The smallest businesses are often more collegial, familial, flexible, and authentic. These businesses were responsible for 16.2% of gross job gains in the United States in the second quarter of 2022 — and approximately 64% of job gains at all new firms (as most businesses start out small). On the other hand, most job losses at companies that are closing occur in the smallest of companies. 


For many of these very small companies, a job posting using Homebase hiring might be the first hire they make—or the first hire outside of the original circle of “friends and family” involved in the business. Furthermore, the very fact a company is hiring suggests that the company has (projected) demand for its products or services at a level the current employee base cannot comfortably meet. Such growing companies may not be typical of all very small businesses. 



Hiring is hard even in the best of times. But in a hot labor market like the US is currently experiencing, hiring can be frustrating and fruitless for all employers — especially, the smallest. Small companies do not have the same brand equity as large companies, which means they often must expend more time, effort, and money reaching — and then educating and convincing — prospective employees their small (but mighty!) businesses are a good place to work.

A higher target wage — made possible by a productivity edge — may put many of the smallest businesses in a better position to compete with larger employers for hourly workers. Of course, it’s important to also consider that employees’ needs and desires in work and a workplace are changing. As pay is only one factor candidates consider when comparing and evaluating competing offers, employers of all sizes must keep abreast of their evolving preferences to compete to attract — and even retain — today’s employees. 


Using Homebase hiring data, thousands of job posts from January 2021 – March 2022 were analyzed. These job posts are primarily for hourly work. Homebase hiring data offer an important analytical advantage as a high proportion of the job posts include the “target wage” offered for a specific job and period of time. (This allows for a cleaner assessment of how companies of varied sizes set wages without the confusion and confounding that can occur when a researcher can only observe accepted wages.) Analyses based on accepted wages can obscure the fact that job candidates with different preferences are attracted to different types (and sizes) of companies. Additionally, accepted wages can result from a negotiation between the job seeker and employer. Stronger candidates—and especially those with competing offers—will generally accept higher wages, all else equal. Focusing on the target wage set by a hiring employer before any possible negotiations is not subject to these same analytical complications.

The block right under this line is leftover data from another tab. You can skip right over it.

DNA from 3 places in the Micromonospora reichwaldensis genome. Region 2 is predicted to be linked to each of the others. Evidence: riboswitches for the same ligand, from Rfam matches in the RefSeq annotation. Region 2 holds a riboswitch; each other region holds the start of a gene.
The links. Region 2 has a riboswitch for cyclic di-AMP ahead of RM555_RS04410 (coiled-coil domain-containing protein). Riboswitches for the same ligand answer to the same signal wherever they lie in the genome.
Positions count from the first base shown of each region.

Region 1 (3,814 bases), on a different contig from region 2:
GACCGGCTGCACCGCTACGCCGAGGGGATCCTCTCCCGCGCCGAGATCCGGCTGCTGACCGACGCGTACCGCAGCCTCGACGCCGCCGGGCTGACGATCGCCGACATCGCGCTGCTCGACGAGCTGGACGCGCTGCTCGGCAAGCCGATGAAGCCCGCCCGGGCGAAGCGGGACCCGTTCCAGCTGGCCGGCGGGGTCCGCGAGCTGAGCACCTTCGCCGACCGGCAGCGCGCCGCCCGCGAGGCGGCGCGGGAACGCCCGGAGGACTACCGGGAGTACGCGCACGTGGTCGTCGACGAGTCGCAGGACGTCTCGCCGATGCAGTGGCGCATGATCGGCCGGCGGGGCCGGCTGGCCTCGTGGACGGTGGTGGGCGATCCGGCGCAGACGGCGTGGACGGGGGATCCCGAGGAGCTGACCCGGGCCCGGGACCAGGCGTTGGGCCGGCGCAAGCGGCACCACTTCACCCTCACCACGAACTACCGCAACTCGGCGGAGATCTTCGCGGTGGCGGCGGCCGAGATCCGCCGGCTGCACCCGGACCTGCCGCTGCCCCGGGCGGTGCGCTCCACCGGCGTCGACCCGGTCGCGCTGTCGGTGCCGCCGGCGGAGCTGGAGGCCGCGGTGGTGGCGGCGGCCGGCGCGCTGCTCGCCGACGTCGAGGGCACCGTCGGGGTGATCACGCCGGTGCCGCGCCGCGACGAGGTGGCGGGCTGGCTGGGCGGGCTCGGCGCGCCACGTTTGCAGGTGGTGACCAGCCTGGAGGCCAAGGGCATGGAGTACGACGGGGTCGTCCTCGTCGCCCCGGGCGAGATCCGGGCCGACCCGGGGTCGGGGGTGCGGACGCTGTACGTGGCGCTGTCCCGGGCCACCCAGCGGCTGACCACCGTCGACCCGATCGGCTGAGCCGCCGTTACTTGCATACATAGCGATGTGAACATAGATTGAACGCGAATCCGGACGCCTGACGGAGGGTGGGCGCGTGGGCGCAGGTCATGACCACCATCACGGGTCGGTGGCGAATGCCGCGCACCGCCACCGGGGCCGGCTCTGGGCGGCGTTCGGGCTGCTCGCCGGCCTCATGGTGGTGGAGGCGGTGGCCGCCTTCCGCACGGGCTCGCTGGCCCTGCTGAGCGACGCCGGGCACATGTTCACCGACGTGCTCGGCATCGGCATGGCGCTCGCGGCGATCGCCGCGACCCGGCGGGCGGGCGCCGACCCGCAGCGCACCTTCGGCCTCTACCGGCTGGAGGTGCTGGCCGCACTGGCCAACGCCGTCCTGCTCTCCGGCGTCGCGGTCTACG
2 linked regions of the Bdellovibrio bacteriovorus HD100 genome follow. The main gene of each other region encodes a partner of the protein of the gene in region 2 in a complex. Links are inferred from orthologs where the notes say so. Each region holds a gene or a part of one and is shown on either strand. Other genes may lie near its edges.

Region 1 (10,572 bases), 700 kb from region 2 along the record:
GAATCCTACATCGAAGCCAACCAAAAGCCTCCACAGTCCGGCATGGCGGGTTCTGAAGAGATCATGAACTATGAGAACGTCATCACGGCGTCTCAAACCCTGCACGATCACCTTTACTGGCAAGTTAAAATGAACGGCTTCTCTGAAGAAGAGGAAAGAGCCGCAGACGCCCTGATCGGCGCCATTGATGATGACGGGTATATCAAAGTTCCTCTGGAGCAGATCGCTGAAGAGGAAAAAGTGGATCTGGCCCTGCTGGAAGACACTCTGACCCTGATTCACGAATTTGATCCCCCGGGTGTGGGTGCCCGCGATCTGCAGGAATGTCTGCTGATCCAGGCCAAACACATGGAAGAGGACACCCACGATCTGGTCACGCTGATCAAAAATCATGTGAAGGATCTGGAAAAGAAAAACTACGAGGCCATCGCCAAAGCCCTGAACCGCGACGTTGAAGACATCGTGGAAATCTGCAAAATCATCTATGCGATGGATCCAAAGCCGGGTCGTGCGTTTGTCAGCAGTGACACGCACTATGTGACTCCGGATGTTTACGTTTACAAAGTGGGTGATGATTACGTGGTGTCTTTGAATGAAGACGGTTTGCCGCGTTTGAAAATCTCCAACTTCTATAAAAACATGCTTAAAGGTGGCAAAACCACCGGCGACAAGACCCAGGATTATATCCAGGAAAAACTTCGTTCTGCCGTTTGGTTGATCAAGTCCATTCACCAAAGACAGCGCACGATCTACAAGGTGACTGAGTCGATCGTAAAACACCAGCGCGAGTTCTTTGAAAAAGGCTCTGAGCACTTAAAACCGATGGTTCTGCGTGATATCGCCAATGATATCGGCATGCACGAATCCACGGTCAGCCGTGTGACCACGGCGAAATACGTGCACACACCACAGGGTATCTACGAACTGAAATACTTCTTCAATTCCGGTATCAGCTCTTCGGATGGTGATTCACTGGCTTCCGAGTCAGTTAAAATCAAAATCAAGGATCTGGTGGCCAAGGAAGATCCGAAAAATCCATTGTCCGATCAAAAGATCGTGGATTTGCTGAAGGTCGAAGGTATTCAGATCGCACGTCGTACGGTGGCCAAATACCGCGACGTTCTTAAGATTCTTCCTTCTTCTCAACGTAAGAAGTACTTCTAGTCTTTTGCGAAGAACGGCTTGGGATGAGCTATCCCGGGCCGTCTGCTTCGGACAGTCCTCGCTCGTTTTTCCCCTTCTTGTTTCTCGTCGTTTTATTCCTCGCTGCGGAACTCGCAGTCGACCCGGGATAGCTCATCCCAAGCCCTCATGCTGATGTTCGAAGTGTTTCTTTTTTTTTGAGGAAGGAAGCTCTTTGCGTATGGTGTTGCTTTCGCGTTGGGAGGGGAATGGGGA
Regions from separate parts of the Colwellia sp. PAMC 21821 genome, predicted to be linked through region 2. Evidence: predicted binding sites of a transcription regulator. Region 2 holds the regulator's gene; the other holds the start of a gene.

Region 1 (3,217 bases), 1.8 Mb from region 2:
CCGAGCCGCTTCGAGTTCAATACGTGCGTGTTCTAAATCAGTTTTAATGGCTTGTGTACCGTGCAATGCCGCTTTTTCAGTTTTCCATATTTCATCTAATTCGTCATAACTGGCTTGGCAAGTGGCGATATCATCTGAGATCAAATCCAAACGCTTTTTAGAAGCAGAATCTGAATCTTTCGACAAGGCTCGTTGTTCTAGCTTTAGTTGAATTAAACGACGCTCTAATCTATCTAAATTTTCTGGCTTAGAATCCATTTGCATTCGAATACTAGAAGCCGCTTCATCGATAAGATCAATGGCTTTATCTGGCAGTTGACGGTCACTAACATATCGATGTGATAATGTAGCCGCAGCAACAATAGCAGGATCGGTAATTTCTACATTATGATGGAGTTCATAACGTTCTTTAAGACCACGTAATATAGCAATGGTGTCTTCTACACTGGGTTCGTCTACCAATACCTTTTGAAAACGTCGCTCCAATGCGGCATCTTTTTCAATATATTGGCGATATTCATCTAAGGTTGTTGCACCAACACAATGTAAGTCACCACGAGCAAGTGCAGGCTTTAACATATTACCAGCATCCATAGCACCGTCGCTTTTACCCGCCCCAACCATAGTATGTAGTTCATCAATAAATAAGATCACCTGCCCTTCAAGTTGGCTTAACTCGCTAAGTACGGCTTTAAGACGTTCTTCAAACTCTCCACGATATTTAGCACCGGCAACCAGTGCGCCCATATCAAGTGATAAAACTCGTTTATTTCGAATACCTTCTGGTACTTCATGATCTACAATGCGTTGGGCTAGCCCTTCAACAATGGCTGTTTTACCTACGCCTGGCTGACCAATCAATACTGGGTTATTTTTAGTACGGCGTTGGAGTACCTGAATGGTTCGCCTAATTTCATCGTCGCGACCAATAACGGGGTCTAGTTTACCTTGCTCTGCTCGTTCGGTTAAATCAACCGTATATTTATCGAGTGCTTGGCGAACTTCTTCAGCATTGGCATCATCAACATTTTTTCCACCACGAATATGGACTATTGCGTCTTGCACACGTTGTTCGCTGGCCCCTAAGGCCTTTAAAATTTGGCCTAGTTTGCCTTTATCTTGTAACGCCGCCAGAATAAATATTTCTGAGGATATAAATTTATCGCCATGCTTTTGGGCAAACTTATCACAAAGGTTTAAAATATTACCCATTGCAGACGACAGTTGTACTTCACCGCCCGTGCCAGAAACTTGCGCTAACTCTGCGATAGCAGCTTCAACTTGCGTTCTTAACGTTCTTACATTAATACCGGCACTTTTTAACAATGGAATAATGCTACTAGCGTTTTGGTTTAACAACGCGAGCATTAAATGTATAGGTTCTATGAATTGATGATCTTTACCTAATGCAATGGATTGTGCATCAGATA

Wage analysis: Target wage analysis accounts for location, year, month, year and month, industry, and most frequent job roles. Location was measured in several separate ways (e.g., state, MSA, city, zip code), and industry was measured at various levels of detail (e.g., NAICS code, coarse categories, specific categories (i.e., “sit-down restaurant”). Results remained consistent regardless of factors: Companies with the smallest (1-4) total number of employees were willing to pay prospective employees higher wages. For the smallest companies, the target wage premium was 10% more than companies with 20-49 total employees (the reference category). The smallest company wage premium was approximately 12.7% in the home and repair category. 
Robustness test: To ensure that employers in certain industries/roles that tend to organize and operate in smaller organizations were not skewing the results, job posts with hourly target wages greater than $30 were omitted. With this restriction, the size of the smallest organization wage premium remained large (approximately 6.4%) and highly statistically significant. (The largest firm wage premium is approximately 14.4% excluding these highest paying jobs.) Job posts with custom descriptions (one way of measuring “unusual cases”) offered target wage premiums of approximately 6% v. standardized roles, all else equal. This did not, however, explain the smallest company wage premium.


Exclusive: Small Businesses Are Facing Crippling Amounts of Paperwork. It'll Likely Only Get Worse –




Small Businesses Are Facing Crippling Amounts of Paperwork. It'll Likely Only Get Worse

#Small #Businesses #Facing #Crippling #Amounts #Paperwork #It039ll #Worse

If you think you are pushing more paperwork than ever, you’re not alone. According to a new Small Business Index report released this week from MetLife and U.S. Chamber of Commerce, 37 percent of business owners say they are spending more time on licensing, compliance, or other government requirements; that’s vs. 29 percent last quarter.